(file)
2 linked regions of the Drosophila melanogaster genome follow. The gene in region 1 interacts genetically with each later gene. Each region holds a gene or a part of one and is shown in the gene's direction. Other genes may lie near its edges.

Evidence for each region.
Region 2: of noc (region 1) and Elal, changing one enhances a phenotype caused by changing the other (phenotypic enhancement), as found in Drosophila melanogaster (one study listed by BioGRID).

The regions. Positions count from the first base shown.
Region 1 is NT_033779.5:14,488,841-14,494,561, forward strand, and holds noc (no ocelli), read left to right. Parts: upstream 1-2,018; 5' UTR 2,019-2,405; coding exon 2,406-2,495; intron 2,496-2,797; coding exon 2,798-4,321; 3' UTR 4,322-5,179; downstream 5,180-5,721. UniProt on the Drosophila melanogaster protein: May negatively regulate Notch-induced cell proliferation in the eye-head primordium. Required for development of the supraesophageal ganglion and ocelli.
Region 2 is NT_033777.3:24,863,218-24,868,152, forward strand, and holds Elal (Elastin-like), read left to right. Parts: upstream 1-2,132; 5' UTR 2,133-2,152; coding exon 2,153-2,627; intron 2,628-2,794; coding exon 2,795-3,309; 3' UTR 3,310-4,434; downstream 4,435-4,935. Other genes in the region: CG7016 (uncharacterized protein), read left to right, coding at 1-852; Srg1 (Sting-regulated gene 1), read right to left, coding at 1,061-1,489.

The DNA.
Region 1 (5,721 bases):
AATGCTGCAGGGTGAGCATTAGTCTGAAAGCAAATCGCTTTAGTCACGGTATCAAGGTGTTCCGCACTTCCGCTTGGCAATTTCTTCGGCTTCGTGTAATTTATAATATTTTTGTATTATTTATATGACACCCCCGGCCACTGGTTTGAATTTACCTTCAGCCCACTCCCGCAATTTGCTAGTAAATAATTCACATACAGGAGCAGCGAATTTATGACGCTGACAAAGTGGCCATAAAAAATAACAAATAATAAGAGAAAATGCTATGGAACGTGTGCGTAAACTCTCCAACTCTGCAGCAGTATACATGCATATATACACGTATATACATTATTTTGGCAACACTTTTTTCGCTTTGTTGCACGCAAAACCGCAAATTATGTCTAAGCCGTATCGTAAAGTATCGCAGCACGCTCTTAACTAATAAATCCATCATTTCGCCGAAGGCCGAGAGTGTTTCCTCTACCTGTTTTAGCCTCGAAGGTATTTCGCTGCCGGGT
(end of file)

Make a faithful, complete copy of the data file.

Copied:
2 linked regions of the Drosophila melanogaster genome follow. The gene in region 1 interacts genetically with each later gene. Each region holds a gene or a part of one and is shown in the gene's direction. Other genes may lie near its edges.

Evidence for each region.
Region 2: of noc (region 1) and Elal, changing one enhances a phenotype caused by changing the other (phenotypic enhancement), as found in Drosophila melanogaster (one study listed by BioGRID).

The regions. Positions count from the first base shown.
Region 1 is NT_033779.5:14,488,841-14,494,561, forward strand, and holds noc (no ocelli), read left to right. Parts: upstream 1-2,018; 5' UTR 2,019-2,405; coding exon 2,406-2,495; intron 2,496-2,797; coding exon 2,798-4,321; 3' UTR 4,322-5,179; downstream 5,180-5,721. UniProt on the Drosophila melanogaster protein: May negatively regulate Notch-induced cell proliferation in the eye-head primordium. Required for development of the supraesophageal ganglion and ocelli.
Region 2 is NT_033777.3:24,863,218-24,868,152, forward strand, and holds Elal (Elastin-like), read left to right. Parts: upstream 1-2,132; 5' UTR 2,133-2,152; coding exon 2,153-2,627; intron 2,628-2,794; coding exon 2,795-3,309; 3' UTR 3,310-4,434; downstream 4,435-4,935. Other genes in the region: CG7016 (uncharacterized protein), read left to right, coding at 1-852; Srg1 (Sting-regulated gene 1), read right to left, coding at 1,061-1,489.

The DNA.
Region 1 (5,721 bases):
AATGCTGCAGGGTGAGCATTAGTCTGAAAGCAAATCGCTTTAGTCACGGTATCAAGGTGTTCCGCACTTCCGCTTGGCAATTTCTTCGGCTTCGTGTAATTTATAATATTTTTGTATTATTTATATGACACCCCCGGCCACTGGTTTGAATTTACCTTCAGCCCACTCCCGCAATTTGCTAGTAAATAATTCACATACAGGAGCAGCGAATTTATGACGCTGACAAAGTGGCCATAAAAAATAACAAATAATAAGAGAAAATGCTATGGAACGTGTGCGTAAACTCTCCAACTCTGCAGCAGTATACATGCATATATACACGTATATACATTATTTTGGCAACACTTTTTTCGCTTTGTTGCACGCAAAACCGCAAATTATGTCTAAGCCGTATCGTAAAGTATCGCAGCACGCTCTTAACTAATAAATCCATCATTTCGCCGAAGGCCGAGAGTGTTTCCTCTACCTGTTTTAGCCTCGAAGGTATTTCGCTGCCGGGT